The Essence of a Social Worker

The most essential characteristic or trait of a social worker is the ability to empathize with another person.In a blog post on  SocialDegree.net , Amanda Brody, MSW explains the 10 core traits in detail which include the following:

  1. Empathetic10302081523_54d781dfcf_n
  2. Patient
  3. Dependable
  4. Organized
  5. Perceptive
  6. Objective
  7. Persistent
  8. Flexible
  9. Resilient
  10. Driven

 

 

Of course this list is topped with empathy which she reports is the core trait that all social workers must possess.  However, is empathy a trait that can be learned or is it something that is innate?  In the picture above, besides being a representation of a total sterile medicalization of empathy itself we see that in fine print it says, “Empathy is the ability to blur the line between self and others.”  Is that all that empathy really is? A neat little injection that can cause someone to see something or someone differently. Is empathy really that prescribed? If that is the case and we could inject it into humans at some point in the future, how would this change the way we relate to others?  Just looking at this picture invokes thoughts of getting a shot, the smell of the alcohol, the coldness of the swab, the prick of the needle and the plunger of the needle as it’s injected into the body.  What does this say: that we must be be injected with the essence of social worker to be effective?

Additionally,  I feel that empathy is much messier and not neatly summed up in a sterile bottle such as the one picture above.  Empathy involves feelings, thoughts, presence and heart. The idea of empathy for me as a social worker is embodied in the picture below by the artist Lynne Cameron , the piece is entitled “Living Impulse.”  empathy

When I look at this piece, I see a living, breathing, example of empathy.  This picture looks like two hearts, one larger and lighter, the other smaller and darker, and yet suspended in motion, connected by an invisible thread.  There is scarring in the lower left hand corner of the painting, but out of it comes a color and a lightness.  The brightness of the heart shape on the left side is definitely compelling and draws the eye to the center of the shape, while the other shape on the right side of the painting hangs suspended, heavy with possible burden or grief.  The lighter heart shape is meeting the other shape where it is at and finding the lightness and strength within.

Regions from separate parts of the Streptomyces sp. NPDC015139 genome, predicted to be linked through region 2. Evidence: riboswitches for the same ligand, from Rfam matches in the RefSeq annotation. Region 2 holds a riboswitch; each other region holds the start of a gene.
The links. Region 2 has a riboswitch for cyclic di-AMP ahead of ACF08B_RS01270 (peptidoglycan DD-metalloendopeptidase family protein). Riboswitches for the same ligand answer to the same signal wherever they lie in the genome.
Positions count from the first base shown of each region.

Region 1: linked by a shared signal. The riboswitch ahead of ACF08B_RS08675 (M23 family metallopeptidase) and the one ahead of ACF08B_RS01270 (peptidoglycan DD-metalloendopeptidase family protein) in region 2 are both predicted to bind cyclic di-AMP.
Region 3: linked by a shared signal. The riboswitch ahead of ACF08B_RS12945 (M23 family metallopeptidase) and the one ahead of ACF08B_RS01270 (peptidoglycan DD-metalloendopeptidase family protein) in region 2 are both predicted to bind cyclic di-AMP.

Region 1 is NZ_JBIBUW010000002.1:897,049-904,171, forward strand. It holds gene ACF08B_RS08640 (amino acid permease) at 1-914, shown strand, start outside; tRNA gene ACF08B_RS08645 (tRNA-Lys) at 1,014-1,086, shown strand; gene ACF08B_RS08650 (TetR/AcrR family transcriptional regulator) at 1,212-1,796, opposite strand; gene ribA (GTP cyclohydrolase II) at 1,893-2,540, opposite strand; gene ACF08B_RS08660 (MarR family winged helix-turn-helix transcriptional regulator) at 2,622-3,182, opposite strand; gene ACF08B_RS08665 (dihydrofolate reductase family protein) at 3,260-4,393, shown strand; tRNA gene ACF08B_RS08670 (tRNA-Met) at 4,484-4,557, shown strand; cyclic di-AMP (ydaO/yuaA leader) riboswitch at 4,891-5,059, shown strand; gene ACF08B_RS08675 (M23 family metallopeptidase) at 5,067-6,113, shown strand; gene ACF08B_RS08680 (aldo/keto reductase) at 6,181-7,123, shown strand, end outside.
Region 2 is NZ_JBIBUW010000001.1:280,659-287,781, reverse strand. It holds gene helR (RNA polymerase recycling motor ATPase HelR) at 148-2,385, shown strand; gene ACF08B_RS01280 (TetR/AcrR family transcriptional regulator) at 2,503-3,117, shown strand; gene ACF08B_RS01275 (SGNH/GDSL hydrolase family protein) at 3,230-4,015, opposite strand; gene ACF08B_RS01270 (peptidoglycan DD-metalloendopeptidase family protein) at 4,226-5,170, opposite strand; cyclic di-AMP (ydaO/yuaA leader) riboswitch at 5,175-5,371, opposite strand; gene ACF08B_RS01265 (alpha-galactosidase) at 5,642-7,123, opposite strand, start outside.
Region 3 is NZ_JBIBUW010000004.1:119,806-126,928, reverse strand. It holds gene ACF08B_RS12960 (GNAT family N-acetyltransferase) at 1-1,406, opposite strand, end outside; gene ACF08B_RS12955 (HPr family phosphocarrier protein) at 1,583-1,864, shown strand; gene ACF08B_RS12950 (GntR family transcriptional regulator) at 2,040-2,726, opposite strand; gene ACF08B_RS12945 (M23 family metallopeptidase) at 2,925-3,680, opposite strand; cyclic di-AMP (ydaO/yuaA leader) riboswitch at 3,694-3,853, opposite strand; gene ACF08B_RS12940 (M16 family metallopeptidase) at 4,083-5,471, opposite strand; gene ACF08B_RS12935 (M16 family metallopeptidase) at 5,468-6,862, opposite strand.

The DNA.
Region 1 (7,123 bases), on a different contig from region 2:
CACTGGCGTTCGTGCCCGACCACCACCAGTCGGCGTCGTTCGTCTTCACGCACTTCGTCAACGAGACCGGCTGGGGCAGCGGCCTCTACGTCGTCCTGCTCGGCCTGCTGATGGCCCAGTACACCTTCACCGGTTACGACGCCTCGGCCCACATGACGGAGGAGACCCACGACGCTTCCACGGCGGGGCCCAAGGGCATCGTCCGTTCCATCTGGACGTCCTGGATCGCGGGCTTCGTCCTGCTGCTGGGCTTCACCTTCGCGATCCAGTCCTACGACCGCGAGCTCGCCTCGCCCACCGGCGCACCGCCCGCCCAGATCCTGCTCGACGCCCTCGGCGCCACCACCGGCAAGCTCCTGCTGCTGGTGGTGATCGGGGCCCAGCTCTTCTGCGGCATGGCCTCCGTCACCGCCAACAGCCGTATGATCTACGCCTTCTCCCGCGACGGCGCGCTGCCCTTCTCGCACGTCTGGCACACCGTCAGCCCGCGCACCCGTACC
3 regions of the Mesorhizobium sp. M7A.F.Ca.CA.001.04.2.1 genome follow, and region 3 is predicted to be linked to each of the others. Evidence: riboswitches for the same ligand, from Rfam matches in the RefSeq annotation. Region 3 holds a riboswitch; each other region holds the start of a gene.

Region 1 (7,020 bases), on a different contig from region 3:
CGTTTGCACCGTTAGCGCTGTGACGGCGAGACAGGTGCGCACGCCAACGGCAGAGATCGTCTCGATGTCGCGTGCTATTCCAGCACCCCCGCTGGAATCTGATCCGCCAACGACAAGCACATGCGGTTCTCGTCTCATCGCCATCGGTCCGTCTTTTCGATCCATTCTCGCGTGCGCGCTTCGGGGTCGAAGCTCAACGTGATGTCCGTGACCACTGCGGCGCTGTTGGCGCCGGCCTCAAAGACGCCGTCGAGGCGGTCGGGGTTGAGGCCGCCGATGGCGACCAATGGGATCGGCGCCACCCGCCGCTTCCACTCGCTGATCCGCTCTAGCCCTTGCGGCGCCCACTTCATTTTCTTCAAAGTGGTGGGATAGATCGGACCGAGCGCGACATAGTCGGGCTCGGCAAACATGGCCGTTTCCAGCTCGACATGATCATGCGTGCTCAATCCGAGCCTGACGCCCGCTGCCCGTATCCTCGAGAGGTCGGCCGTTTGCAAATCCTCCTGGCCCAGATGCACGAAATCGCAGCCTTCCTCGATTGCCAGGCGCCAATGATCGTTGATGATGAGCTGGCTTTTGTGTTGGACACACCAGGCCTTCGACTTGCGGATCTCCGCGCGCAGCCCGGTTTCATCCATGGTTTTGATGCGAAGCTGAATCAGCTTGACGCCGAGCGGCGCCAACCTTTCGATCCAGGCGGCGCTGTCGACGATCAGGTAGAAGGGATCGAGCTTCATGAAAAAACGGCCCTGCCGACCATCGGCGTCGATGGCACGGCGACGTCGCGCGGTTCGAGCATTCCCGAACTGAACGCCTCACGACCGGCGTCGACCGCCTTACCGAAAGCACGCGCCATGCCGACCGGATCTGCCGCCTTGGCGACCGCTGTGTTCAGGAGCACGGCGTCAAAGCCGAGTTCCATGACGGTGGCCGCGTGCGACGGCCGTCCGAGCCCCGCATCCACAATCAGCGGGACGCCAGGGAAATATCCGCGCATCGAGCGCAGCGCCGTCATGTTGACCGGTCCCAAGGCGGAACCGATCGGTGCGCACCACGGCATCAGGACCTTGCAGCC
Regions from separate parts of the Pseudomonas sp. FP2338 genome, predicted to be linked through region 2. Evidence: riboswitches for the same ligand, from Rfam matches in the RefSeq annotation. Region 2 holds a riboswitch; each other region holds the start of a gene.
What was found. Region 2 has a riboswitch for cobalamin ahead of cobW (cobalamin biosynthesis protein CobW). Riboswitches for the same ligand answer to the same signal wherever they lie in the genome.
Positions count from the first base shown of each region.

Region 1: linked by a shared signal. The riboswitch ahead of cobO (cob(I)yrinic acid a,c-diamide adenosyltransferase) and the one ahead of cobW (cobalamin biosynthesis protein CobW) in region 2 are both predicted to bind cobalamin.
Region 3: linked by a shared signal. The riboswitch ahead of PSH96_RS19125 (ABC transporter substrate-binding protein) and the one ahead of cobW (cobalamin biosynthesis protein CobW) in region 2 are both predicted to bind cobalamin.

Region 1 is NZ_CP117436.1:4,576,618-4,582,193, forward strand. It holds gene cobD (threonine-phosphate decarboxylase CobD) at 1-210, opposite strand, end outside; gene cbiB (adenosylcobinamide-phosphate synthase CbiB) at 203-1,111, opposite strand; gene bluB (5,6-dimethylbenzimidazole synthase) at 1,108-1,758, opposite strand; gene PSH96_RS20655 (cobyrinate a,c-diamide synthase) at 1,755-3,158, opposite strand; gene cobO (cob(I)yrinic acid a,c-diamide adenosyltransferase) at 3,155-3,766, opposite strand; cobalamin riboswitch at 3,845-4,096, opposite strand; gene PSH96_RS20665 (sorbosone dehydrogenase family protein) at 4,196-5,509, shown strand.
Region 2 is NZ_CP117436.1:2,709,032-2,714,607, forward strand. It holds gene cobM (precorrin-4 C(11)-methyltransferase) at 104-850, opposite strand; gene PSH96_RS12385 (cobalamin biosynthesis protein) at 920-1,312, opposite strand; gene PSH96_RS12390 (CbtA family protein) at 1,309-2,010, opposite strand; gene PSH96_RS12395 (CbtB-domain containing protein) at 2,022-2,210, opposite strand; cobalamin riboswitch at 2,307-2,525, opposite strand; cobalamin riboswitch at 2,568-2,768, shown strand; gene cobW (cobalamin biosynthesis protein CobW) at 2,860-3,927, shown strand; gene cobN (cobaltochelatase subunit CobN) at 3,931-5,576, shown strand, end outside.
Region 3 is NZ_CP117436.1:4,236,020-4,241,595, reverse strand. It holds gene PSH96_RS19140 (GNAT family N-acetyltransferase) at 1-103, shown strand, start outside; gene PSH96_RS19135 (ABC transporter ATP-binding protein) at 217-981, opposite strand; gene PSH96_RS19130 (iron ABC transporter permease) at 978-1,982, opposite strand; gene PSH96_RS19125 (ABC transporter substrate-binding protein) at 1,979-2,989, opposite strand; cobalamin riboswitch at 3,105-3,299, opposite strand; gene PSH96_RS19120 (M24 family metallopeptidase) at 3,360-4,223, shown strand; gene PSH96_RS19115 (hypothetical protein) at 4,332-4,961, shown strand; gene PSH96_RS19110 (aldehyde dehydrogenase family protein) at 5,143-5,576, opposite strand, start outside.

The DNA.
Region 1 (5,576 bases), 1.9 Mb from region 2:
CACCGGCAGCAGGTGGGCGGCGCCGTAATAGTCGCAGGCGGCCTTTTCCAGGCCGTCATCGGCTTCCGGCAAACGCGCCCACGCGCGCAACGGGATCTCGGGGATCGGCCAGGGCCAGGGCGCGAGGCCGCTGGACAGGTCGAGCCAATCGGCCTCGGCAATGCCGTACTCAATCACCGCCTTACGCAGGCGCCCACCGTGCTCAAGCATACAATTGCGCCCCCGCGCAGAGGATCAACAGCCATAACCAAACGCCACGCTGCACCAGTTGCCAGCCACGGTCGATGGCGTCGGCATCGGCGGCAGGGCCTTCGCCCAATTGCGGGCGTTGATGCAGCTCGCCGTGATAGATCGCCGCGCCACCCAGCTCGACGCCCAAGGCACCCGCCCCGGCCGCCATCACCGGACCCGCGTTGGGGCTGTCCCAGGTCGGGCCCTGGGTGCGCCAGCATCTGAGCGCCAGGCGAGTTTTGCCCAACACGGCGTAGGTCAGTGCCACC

This is empathy to me– being able to sit with not knowing, yet being present for the feelings as they come.

Even the title of this piece denotes a connection to empathy, it is an impulse, a natural living one for all social workers.

Empathy is one of many traits that I continue to discuss as I teach, mentor and coach my social worker students as well as continue to embody as an active clinician in the field. Empathy is a connection that you cultivates as a social worker and first year students often get caught in the sympathy trap and think that they are empathizing with the client. I ask these students to sit, listen and feel what ever emotions as they come, try to embody what the client is sharing and try to be still with that feeling. This painting speaks to  the intangibility of what empathy is. It is a representation of what we cannot see, and yet what we do on a daily basis. I do not think it is something that can be created or “injected”; rather it is an essence that lies within all of us.  It is just that social workers have been able to harness this trait and use it for positive change.

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